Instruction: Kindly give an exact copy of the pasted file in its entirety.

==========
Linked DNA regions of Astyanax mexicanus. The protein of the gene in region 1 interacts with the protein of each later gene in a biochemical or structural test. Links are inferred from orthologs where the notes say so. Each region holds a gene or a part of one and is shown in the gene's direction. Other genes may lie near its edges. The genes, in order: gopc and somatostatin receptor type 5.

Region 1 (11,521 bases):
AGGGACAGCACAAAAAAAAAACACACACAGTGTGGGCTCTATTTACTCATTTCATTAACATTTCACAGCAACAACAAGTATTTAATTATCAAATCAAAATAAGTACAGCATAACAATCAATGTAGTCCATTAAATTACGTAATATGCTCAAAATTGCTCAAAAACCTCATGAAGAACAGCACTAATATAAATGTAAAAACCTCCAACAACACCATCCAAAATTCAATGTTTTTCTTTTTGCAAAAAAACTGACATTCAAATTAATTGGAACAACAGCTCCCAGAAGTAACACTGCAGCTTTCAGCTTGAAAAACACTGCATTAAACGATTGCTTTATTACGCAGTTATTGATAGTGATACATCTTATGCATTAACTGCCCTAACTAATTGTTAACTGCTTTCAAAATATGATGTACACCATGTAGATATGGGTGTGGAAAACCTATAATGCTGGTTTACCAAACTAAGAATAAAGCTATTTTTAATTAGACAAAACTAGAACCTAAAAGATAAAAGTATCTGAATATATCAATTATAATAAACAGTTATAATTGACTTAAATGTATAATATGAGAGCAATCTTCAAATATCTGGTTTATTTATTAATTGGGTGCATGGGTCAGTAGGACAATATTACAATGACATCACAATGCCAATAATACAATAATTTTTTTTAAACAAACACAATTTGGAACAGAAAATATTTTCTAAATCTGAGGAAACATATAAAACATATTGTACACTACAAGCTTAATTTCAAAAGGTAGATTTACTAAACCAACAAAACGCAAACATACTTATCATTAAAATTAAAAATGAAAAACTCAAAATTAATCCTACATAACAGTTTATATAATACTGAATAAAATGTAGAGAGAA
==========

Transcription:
Linked DNA regions of Astyanax mexicanus. The protein of the gene in region 1 interacts with the protein of each later gene in a biochemical or structural test. Links are inferred from orthologs where the notes say so. Each region holds a gene or a part of one and is shown in the gene's direction. Other genes may lie near its edges. The genes, in order: gopc and somatostatin receptor type 5.

Region 1 (11,521 bases):
AGGGACAGCACAAAAAAAAAACACACACAGTGTGGGCTCTATTTACTCATTTCATTAACATTTCACAGCAACAACAAGTATTTAATTATCAAATCAAAATAAGTACAGCATAACAATCAATGTAGTCCATTAAATTACGTAATATGCTCAAAATTGCTCAAAAACCTCATGAAGAACAGCACTAATATAAATGTAAAAACCTCCAACAACACCATCCAAAATTCAATGTTTTTCTTTTTGCAAAAAAACTGACATTCAAATTAATTGGAACAACAGCTCCCAGAAGTAACACTGCAGCTTTCAGCTTGAAAAACACTGCATTAAACGATTGCTTTATTACGCAGTTATTGATAGTGATACATCTTATGCATTAACTGCCCTAACTAATTGTTAACTGCTTTCAAAATATGATGTACACCATGTAGATATGGGTGTGGAAAACCTATAATGCTGGTTTACCAAACTAAGAATAAAGCTATTTTTAATTAGACAAAACTAGAACCTAAAAGATAAAAGTATCTGAATATATCAATTATAATAAACAGTTATAATTGACTTAAATGTATAATATGAGAGCAATCTTCAAATATCTGGTTTATTTATTAATTGGGTGCATGGGTCAGTAGGACAATATTACAATGACATCACAATGCCAATAATACAATAATTTTTTTTAAACAAACACAATTTGGAACAGAAAATATTTTCTAAATCTGAGGAAACATATAAAACATATTGTACACTACAAGCTTAATTTCAAAAGGTAGATTTACTAAACCAACAAAACGCAAACATACTTATCATTAAAATTAAAAATGAAAAACTCAAAATTAATCCTACATAACAGTTTATATAATACTGAATAAAATGTAGAGAGAA